school asthma program  



School Asthma Program

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Symptoms of asthma that require prompt action:

Acute symptoms require prompt action to help students resume their activities as soon as possible. Prompt action is also required to prevent an episode from becoming more serious or even life threatening. The student's asthma plan and the school's emergency plan should be easily accessible so that all staff, substitutes, volunteers, and aides know what to do.

Signs that may indicate poorly controlled asthma:

  • A persistent cough,

  • Coughing, wheezing, chest tightness, or shortness of breath after vigorous physical activity, on a recurring basis.
  • Low level of stamina during physical activity or reluctance to participate.

Actions to Consider

  • Share observations of the symptoms with the school nurse and the student's parents or guardians. Helping students get the medical attention they need is an important way to help children become active and take control of their condition.
  • Provide students convenient access to their asthma medication.

Confusing signs: Is it an asthma episode or a need for more support?

At some times teachers and coaches may wonder if a student's reported symptoms indicate a desire for attention or a desire not to participate in an activity. At other times it may seem that students are overreacting to minimal symptoms.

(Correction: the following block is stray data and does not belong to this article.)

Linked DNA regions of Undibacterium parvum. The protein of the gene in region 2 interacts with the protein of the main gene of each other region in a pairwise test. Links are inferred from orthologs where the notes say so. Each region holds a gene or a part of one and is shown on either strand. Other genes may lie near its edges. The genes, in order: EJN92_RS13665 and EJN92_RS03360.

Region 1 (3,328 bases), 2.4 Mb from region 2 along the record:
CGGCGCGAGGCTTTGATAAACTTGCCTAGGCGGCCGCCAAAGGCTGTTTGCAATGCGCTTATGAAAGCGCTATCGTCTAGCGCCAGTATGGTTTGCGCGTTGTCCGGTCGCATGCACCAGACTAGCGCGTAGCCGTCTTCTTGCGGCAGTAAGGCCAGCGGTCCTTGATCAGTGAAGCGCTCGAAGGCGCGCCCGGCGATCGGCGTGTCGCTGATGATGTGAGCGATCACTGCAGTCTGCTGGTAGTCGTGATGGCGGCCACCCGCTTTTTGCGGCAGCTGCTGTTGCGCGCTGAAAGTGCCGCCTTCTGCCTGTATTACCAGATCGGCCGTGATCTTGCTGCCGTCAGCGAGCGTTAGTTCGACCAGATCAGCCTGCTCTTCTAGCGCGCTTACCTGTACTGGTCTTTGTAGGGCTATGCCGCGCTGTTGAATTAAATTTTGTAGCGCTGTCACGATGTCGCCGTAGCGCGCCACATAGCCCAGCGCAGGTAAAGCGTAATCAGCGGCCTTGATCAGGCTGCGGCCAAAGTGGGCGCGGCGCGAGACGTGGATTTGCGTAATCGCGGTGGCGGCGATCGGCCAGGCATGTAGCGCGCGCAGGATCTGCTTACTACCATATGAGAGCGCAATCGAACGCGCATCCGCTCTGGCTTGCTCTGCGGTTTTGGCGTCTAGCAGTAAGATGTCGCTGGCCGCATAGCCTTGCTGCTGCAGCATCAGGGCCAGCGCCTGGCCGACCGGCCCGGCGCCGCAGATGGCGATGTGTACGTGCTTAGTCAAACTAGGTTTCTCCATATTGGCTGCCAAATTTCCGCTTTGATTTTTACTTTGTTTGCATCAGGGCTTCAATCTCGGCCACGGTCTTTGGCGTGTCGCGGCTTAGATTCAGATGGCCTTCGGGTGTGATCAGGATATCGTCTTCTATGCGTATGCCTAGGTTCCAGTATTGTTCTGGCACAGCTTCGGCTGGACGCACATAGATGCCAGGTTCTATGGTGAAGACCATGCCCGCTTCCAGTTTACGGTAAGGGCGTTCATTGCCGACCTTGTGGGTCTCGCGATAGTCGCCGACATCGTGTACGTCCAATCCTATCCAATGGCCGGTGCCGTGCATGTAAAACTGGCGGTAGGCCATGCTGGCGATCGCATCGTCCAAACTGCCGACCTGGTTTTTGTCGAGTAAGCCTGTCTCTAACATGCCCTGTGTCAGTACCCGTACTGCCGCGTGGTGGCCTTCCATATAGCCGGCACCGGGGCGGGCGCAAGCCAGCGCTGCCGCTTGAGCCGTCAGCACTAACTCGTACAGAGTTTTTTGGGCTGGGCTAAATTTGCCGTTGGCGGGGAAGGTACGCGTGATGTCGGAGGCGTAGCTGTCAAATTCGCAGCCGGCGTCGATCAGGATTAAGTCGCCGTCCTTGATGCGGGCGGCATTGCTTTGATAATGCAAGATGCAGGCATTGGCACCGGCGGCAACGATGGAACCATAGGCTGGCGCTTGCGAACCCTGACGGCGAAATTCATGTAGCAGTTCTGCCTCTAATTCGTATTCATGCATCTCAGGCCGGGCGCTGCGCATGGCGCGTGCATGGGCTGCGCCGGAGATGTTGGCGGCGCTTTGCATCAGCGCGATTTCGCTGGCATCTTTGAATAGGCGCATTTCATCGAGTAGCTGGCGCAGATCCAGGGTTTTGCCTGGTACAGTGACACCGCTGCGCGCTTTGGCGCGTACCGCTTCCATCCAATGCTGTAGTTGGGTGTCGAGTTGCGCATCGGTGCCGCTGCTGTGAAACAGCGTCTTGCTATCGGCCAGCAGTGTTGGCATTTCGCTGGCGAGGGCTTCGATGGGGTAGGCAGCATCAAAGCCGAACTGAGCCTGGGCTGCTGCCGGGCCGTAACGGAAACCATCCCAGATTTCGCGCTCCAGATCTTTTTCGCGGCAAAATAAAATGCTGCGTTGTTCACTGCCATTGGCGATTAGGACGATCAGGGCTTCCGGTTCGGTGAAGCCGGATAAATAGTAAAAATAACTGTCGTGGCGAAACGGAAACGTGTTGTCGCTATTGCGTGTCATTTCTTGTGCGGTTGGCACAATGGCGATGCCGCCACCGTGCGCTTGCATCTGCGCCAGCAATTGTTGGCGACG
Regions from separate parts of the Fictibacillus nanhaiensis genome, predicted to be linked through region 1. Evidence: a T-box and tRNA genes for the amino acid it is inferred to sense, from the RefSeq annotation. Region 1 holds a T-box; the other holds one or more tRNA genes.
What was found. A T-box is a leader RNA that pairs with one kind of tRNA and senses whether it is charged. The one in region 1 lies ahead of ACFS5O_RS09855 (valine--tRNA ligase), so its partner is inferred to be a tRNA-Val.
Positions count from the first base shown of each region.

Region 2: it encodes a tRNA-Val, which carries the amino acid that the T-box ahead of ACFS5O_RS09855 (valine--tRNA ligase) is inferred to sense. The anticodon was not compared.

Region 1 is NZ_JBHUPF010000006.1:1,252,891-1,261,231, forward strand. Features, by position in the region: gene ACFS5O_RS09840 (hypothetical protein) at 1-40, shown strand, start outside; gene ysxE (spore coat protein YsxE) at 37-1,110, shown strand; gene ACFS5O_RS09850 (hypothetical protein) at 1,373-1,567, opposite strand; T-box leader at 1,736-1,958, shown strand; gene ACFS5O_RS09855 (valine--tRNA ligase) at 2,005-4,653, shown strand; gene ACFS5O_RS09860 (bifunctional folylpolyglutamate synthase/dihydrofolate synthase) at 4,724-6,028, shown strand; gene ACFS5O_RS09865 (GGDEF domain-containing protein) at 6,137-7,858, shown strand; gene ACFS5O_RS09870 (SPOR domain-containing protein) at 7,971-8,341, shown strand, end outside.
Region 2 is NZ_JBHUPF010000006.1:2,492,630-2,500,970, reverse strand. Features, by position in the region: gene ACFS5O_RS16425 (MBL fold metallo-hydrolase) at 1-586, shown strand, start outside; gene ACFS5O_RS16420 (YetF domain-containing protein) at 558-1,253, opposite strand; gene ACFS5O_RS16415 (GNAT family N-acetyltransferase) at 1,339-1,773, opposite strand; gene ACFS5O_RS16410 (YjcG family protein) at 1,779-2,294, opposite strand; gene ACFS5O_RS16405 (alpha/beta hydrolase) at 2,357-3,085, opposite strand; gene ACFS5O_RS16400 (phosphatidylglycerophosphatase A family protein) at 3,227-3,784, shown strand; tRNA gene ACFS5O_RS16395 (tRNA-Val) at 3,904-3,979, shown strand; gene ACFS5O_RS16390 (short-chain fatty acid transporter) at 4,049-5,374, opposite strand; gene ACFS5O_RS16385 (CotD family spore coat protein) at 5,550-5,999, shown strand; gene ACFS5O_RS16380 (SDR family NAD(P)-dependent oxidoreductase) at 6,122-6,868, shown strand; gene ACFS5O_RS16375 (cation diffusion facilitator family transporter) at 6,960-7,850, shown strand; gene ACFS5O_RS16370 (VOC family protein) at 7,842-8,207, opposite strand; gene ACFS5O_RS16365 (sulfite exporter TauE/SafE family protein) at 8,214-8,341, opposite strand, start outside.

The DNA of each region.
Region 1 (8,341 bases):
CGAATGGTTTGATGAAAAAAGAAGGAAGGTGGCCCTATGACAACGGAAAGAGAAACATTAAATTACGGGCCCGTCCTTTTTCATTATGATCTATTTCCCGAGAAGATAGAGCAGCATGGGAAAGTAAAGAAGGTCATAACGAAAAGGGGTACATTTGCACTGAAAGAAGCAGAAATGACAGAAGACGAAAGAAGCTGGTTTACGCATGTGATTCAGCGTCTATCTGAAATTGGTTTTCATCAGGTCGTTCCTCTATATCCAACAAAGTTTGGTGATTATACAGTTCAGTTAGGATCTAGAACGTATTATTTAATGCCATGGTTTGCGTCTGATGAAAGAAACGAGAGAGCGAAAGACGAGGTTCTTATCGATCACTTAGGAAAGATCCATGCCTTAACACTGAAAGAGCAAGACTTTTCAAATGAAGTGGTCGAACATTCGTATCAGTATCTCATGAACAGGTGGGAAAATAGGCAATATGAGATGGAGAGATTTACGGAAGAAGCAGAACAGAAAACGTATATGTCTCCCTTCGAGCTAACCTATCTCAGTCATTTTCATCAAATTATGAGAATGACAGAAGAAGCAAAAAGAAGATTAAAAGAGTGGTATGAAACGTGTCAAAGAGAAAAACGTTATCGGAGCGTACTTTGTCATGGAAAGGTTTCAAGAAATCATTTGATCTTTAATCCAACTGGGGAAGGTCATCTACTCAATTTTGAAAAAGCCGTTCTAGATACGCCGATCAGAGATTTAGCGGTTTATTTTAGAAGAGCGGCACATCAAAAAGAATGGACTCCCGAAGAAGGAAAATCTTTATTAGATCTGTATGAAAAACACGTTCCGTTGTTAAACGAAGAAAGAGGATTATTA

It is always essential to respect the student's report of his or her own condition. If a student regularly asks to be excused from recess or avoids physical activity, a real physical problem may be present. It also may be that the student needs more assistance and support from his or her teacher and coach in order to become an active participant.

Actions to Consider

  • Talk with the student to:
    • Learn his or her concerns about asthma and activity.
    • Offer reassurance that you understand the importance of appropriate modifications or activity limits.
    • Develop a shared understanding about the conditions that require activity modifications or medications.
  • Consult with the school nurse, parent/guardian, or health care provider to find ways to ensure that the student is safe, feels safe, and is encouraged to participate actively.
  • If the student uses a peak flow meter, remind him or her to use it. This may help the student appreciate his or her asthma status and appropriate levels of activity.

Using a Metered Dose Inhaler

It is important that students take their medications correctly. Many asthma medications are delivered by metered dose inhalers, which are highly effective, but they can be difficult to use.

The school nurse or health room technician should review proper use of the inhaler with the student.
These instructions are provided for your information.

How to Use a Metered Dose Inhaler:

  1. Take off the cap. Shake the inhaler.
  2. Stand up. Breathe out.
  3. As you start to breathe in, push down on the top of the inhaler and keep breathing in slowly for 3 to 5 seconds.
  4. Hold your breath for 10 seconds. Breathe out.

Note: Dry powder capsules are used differently. To use a dry powder inhaler, close your mouth tightly around the mouthpiece and breathe in very fast.

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Symptoms That Require Prompt Action:
Signs That May Indicate Poorly Controlled Asthma:
Confusing Signs:
Using a metered dose inhaler:

Last edited 22-08-2010